What should I expect while babysitting a 4-year-old boy who has autism?
You're already on the right path — you care enough about the little guy to learn about his particular health condition. Here are some tips on babysitting a child with autism.
Ask the parents about their son's communication and behavior patterns and preferences. For example:
Don't worry about asking too many questions. Autism affects kids in different ways, so no two children with the condition are alike. Most likely, your questions will only reassure the parents that you are a reliable caretaker for their son.
See if you can spend time with the child and parents together before your first babysitting session. This will let you get used to his behavior patterns and see firsthand how the parents handle the child. It will also allow the little guy to get to know you with the comfort of a parent present.
Try to stick to the child's usual routine and rules (feeding times, nap times, etc.). Give him simple instructions, one at a time, rather than giving him multiple things to do at once. Wait for him to finish a task or activity before giving instructions on another.
Avoid bringing friends or your own family members to the house while you are babysitting. If you take the child on an excursion outside the home, try to visit only places he is familiar with, like a nearby park or anywhere else that's comforting.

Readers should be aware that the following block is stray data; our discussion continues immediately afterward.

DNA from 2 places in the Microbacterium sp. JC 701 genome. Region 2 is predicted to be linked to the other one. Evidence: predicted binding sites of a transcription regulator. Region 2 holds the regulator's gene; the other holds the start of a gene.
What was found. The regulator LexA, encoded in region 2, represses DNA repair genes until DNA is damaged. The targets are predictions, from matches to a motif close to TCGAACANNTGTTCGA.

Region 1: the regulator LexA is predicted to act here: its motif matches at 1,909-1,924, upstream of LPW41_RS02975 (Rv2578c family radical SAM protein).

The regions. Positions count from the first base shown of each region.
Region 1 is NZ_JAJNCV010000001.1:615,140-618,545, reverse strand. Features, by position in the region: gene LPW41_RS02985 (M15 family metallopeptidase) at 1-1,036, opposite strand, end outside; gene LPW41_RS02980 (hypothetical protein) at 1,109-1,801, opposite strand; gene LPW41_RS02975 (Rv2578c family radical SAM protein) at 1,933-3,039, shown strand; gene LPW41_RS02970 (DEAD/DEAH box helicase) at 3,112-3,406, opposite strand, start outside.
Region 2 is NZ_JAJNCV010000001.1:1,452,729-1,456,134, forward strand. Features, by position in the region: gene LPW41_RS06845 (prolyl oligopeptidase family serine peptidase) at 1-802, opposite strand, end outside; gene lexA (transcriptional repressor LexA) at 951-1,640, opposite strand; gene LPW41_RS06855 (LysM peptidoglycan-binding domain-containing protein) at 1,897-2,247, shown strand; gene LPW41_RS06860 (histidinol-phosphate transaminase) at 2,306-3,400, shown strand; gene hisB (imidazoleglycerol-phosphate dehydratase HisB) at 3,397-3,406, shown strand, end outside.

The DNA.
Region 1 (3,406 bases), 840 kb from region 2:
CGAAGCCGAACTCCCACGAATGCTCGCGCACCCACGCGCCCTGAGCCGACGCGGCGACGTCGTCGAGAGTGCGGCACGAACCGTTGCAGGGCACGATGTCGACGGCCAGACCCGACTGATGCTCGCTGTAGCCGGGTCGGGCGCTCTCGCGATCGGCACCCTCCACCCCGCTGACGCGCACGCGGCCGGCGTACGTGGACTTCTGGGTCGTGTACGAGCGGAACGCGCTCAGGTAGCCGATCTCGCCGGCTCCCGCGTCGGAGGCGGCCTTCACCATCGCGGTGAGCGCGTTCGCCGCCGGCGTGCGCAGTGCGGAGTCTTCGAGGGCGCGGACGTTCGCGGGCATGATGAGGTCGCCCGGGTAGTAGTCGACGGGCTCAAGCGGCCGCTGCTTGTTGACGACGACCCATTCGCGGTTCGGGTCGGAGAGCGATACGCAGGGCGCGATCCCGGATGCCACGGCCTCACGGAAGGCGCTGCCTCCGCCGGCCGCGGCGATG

As with any babysitting experience, focus on the child. And make sure you have contact numbers for emergencies, including ways to reach the parents if needed.
Reviewed by: Wendy Harron, BS, OTR/L
Date reviewed: September 2014
*Names have been changed to protect user privacy.
|Autism Research Institute (ARI) The ARI is a nonprofit organization devoted to conducting research on the causes of autism and on methods of preventing, diagnosing, and treating autism and other severe behavioral disorders of childhood. Contact them at: Autism Research Institute|
4182 Adams Ave.
San Diego, CA 92116 Fax: (619) 563-6840
|Autism Society of America (ASA) The mission of ASA is to promote lifelong access and opportunities for persons within the autism spectrum and their families.|
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